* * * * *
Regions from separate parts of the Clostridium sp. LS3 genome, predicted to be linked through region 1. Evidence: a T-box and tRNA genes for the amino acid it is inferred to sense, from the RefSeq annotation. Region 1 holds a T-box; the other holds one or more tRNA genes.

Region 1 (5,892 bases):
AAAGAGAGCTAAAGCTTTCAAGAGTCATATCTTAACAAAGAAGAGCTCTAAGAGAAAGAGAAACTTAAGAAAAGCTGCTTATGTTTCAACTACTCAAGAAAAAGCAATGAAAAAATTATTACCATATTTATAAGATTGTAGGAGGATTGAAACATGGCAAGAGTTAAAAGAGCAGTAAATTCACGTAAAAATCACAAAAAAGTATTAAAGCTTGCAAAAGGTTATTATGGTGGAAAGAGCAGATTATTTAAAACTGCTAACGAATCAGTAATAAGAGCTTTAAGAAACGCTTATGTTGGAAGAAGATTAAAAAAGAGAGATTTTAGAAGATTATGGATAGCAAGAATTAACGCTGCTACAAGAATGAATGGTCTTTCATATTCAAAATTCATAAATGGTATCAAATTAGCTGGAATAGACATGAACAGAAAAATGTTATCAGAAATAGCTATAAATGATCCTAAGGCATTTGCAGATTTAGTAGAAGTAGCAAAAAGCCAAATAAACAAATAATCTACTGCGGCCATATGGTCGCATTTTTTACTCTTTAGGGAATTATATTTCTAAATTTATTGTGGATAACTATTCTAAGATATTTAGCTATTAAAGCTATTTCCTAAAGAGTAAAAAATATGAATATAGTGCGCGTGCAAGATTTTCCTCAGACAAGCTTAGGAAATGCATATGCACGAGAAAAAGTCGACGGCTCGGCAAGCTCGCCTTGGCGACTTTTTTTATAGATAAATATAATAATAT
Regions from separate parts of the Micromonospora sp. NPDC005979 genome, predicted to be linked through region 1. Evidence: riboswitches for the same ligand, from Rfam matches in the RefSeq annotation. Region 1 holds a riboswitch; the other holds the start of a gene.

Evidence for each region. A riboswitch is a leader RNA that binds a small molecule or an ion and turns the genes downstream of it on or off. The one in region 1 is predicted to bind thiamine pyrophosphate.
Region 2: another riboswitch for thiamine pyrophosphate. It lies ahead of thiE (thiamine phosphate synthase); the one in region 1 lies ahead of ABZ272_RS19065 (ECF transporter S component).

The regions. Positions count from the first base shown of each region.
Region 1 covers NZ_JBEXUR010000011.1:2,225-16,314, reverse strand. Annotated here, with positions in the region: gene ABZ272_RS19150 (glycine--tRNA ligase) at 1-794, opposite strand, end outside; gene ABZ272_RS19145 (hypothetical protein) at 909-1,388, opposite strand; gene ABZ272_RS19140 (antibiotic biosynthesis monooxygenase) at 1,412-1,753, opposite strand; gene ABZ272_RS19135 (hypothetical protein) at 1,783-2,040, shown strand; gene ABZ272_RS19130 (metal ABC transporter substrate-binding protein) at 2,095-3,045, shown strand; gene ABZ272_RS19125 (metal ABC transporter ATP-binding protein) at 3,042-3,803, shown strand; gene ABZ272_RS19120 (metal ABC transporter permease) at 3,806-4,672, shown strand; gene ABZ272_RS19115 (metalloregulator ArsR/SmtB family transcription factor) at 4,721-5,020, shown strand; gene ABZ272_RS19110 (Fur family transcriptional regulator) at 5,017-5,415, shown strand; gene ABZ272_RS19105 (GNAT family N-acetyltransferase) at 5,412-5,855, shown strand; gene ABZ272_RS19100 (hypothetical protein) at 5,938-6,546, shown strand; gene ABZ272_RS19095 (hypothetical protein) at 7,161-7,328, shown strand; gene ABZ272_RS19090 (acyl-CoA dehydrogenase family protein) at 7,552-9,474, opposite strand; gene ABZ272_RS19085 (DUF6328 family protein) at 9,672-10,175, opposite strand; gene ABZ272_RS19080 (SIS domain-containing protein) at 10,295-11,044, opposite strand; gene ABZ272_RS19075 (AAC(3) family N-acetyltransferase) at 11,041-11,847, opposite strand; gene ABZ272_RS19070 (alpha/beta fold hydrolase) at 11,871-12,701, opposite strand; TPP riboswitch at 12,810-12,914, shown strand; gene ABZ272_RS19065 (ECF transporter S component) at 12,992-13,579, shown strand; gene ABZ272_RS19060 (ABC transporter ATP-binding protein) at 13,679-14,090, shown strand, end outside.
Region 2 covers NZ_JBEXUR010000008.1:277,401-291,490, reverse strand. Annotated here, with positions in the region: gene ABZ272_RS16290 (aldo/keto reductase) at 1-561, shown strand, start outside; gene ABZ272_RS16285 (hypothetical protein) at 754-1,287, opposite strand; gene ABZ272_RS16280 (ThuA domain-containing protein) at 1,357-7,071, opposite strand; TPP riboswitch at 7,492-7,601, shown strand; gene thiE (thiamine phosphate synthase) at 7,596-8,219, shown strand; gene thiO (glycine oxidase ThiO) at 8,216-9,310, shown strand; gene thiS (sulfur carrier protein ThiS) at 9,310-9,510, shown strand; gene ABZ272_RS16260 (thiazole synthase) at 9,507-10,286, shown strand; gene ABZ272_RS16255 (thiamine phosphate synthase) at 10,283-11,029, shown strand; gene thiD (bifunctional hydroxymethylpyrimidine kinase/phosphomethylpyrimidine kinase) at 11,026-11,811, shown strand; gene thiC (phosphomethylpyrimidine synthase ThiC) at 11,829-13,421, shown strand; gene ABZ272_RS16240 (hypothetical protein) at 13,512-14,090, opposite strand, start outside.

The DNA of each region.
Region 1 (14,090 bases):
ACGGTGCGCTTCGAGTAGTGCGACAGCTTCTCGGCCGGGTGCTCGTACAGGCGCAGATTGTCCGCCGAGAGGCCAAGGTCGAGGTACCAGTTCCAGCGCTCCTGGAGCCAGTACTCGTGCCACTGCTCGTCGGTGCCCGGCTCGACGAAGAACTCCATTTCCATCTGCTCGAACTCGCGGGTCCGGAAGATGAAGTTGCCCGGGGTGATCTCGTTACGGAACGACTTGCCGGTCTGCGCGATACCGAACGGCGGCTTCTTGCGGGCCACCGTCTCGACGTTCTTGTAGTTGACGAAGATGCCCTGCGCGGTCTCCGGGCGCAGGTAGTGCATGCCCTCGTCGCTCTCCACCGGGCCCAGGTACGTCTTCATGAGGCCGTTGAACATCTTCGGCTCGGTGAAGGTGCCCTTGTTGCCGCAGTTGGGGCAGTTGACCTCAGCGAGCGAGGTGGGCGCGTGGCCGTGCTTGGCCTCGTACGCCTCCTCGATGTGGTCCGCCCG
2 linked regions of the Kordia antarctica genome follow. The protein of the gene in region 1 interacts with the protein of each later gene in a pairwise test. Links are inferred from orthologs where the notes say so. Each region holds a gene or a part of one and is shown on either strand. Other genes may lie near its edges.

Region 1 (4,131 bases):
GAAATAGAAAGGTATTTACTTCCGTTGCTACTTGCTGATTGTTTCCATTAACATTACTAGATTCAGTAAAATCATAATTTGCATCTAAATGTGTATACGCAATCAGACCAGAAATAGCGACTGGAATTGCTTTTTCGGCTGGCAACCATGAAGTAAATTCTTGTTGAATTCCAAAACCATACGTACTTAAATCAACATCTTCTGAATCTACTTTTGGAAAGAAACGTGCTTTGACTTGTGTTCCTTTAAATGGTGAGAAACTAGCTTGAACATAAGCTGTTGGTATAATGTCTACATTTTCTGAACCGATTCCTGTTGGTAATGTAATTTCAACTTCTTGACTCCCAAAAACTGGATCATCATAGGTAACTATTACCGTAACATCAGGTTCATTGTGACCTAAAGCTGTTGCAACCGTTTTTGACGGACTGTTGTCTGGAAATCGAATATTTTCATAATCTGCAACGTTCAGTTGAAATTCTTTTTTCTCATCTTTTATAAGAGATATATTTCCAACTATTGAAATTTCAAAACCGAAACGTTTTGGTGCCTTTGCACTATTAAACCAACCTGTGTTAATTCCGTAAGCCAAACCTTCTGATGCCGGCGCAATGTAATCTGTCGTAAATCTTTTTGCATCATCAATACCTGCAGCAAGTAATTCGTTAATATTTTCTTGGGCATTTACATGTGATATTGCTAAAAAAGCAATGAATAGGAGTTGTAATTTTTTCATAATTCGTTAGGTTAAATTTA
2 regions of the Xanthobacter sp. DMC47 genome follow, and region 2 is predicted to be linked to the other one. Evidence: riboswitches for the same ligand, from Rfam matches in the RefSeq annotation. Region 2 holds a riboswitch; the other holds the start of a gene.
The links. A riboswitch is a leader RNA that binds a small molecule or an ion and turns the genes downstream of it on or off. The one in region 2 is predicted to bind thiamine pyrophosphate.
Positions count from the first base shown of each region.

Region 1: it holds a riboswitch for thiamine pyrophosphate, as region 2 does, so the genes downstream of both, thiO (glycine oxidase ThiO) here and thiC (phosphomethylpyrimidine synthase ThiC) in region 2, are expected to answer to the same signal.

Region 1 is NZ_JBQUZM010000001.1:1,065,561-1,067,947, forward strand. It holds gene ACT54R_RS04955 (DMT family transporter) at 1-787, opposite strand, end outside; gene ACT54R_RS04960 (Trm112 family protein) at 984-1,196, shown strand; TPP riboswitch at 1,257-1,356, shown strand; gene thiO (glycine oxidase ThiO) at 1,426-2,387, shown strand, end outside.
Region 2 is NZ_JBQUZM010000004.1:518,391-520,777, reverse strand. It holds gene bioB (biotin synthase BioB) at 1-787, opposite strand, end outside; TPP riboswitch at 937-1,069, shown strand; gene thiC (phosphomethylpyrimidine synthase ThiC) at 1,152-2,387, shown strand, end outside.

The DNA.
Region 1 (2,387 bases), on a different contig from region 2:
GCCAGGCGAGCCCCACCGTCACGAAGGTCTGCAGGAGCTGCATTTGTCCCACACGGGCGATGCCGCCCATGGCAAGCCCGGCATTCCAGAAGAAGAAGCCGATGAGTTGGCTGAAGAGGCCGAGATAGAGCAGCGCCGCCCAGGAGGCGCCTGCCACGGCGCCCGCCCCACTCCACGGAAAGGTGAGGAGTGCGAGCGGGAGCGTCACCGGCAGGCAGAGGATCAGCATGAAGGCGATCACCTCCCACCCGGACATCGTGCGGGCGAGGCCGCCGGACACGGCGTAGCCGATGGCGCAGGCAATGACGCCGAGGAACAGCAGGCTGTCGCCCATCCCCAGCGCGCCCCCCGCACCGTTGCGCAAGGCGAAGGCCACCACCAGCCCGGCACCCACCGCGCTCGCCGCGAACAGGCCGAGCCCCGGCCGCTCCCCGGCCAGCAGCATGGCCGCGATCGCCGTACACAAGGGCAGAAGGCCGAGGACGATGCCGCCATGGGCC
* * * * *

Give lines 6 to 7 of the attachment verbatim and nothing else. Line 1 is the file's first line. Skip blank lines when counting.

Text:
Region 2: another riboswitch for thiamine pyrophosphate. It lies ahead of thiE (thiamine phosphate synthase); the one in region 1 lies ahead of ABZ272_RS19065 (ECF transporter S component).

The regions. Positions count from the first base shown of each region.